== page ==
Schultz was awarded the Nobel Prize jointly with Sir William Arthur Lewis for his work in development economics, focusing on the economics of agriculture. He analyzed the role of agriculture within the economy, and his work has had far reaching implications for industrialization policy, both in developing and developed nations. Schultz also promulgated the idea of educational capital, an offshoot of the concept of human capital, relating specifically to the investments made in education. [6]

Legacy

Schultz received eight honorary degrees in his career. He had the distinction of being the first South Dakota State University graduate and the second South Dakotan to win a Nobel Prize after Ernest Lawrence winner of the 1939 Nobel Prize for Physics. Between 2012 and 2013, South Dakota State University built the Theodore W. Schultz Hall, a residence hall for students pursuing degrees in agriculture. [7]

Schultz died in Evanston, Illinois on February 26, 1998 at the age of 95. He is interred at Badger Cemetery in Badger, South Dakota.

Quotes

The dominant social thought shapes the institutionalized order of society...and the malfunctioning of established institutions in turn alters social thought.

Theodore W. Schultz (1977) [8]

Most people in the world are poor. If we knew the economy of being poor, we would know much of the economics that really matter. [9]

Articles

Schultz, Theodore W. (1956). "Reflections on Agricultural Production, Output and Supply". Journal of Farm Economics. 38 (3): 748–762. JSTOR   1234459.

Schultz, Theodore W. (1960). "Capital Formation by Education". Journal of Political Economy. 68 (6): 571–583. JSTOR   1829945.

Schultz, Theodore W. (1961). "Investment in Human Capital". The American Economic Review. 51 (1): 1–17. JSTOR   1818907.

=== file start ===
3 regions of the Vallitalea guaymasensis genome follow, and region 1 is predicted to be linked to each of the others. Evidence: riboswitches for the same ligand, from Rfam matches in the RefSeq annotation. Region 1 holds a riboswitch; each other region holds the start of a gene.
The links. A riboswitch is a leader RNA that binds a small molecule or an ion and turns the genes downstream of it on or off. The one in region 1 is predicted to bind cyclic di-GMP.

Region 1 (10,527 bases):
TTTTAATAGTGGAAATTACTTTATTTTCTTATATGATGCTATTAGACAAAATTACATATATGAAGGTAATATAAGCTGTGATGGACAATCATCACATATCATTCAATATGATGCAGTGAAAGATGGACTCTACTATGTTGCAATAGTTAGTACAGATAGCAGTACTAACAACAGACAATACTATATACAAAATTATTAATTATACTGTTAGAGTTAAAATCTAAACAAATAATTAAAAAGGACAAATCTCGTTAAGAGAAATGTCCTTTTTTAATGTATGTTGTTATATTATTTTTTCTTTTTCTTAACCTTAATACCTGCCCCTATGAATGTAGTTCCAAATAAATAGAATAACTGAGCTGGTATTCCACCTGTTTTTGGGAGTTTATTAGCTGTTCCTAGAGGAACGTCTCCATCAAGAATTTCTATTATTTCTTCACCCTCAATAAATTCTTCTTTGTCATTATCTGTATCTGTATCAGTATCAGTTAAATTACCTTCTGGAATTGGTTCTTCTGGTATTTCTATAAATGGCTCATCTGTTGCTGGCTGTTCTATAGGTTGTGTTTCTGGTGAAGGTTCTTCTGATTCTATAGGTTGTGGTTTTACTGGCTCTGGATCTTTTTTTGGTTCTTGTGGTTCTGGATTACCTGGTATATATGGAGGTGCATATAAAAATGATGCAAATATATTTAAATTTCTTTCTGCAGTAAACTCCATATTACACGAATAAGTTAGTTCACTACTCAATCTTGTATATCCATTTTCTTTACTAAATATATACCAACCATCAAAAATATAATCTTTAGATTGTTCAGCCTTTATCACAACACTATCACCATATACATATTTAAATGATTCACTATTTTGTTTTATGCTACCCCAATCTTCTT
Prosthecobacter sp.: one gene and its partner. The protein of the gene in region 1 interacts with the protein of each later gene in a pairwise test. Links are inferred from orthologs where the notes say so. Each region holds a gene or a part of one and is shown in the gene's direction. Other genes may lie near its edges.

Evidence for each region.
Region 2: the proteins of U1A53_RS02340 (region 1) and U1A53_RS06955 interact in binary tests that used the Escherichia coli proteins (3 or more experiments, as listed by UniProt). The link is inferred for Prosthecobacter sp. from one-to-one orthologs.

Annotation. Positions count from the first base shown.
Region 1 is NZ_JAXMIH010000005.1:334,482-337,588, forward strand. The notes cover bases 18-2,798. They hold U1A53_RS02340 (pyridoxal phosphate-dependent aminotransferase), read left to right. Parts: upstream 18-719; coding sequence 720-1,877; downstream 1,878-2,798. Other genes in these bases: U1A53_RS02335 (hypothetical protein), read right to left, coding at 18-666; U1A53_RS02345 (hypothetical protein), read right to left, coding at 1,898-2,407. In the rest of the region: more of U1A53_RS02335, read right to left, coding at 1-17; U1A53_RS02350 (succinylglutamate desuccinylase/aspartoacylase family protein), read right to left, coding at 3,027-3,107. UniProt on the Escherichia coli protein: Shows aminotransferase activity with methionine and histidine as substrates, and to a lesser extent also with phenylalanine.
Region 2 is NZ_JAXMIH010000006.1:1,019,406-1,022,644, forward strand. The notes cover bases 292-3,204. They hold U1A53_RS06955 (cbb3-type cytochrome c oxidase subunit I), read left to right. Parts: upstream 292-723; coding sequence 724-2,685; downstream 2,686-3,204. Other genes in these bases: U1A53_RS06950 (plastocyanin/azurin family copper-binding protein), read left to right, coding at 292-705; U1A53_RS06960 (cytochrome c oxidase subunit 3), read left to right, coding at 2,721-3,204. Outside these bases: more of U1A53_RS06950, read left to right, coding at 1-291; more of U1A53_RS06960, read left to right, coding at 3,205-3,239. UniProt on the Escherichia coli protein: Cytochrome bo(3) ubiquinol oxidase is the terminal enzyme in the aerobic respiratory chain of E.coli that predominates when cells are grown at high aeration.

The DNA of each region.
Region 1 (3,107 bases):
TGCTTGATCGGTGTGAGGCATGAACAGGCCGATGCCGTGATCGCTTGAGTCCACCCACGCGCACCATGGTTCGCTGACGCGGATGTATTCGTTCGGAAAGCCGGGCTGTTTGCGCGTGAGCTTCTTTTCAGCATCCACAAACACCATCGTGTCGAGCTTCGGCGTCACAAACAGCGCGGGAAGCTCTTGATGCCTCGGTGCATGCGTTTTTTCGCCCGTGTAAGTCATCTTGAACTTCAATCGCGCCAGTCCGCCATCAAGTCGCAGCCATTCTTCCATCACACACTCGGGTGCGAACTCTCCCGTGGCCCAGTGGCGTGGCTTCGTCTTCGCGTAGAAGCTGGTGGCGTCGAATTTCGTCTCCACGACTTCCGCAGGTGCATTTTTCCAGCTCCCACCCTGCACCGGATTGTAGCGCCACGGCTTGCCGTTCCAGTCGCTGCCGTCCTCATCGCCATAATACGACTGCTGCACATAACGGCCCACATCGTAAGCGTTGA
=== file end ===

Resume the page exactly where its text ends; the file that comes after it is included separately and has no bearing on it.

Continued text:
Books authored

Books edited

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References

  1. Shaars, Marvin A. (1972). "The Story of The Department of Agricultural Economics: 1909–1972" (PDF). Retrieved 2009-09-17.
  2. "Archived copy". Archived from the original on 2015-02-02. Retrieved 2015-02-02.
  3. "the Sveriges Riksbank Prize in Economic Sciences in Memory of Alfred Nobel 1979Theodore W. Schultz, Sir Arthur Lewis". Nobelprize.org. Retrieved October 3, 2012.
  4. Burnett, Paul (2011). "Academic Freedom or Political Maneuvers: Theodore W. Schultz and the Oleomargarine Controversy Revisited". Agricultural History. 85 (3): 373–397. doi:10.3098/ah.2011.85.3.373.
  5. Sumner, Daniel A. Agricultural Economics at Chicago, in David Gale Johnson, John M. Antle. The Economics of Agriculture: Papers in honor of D. Gale Johnson. University of Chicago Press, 1996 p 14-29
  6. "Theodore Schultz, 95, Winner Of a Key Prize in Economics". The New York Times. Retrieved October 3, 2012.
  7. http://www.sdstate.edu/reslife/reshalls/northeast.cfm
  8. Justin Yifu Lin. "Cambridge University Marshall Lecture – Development and Transition: Idea, Strategy, and Viability" (PDF). Archived from the original (PDF) on 2011-07-26.
  9. Theodore W. Schultz, 1981.Investing in People. p. 3. University of California Press.
Awards
Preceded by
Herbert A. Simon
Laureate of the Nobel Memorial Prize in Economics
1979
Served alongside: Sir Arthur Lewis
Succeeded by
Lawrence Klein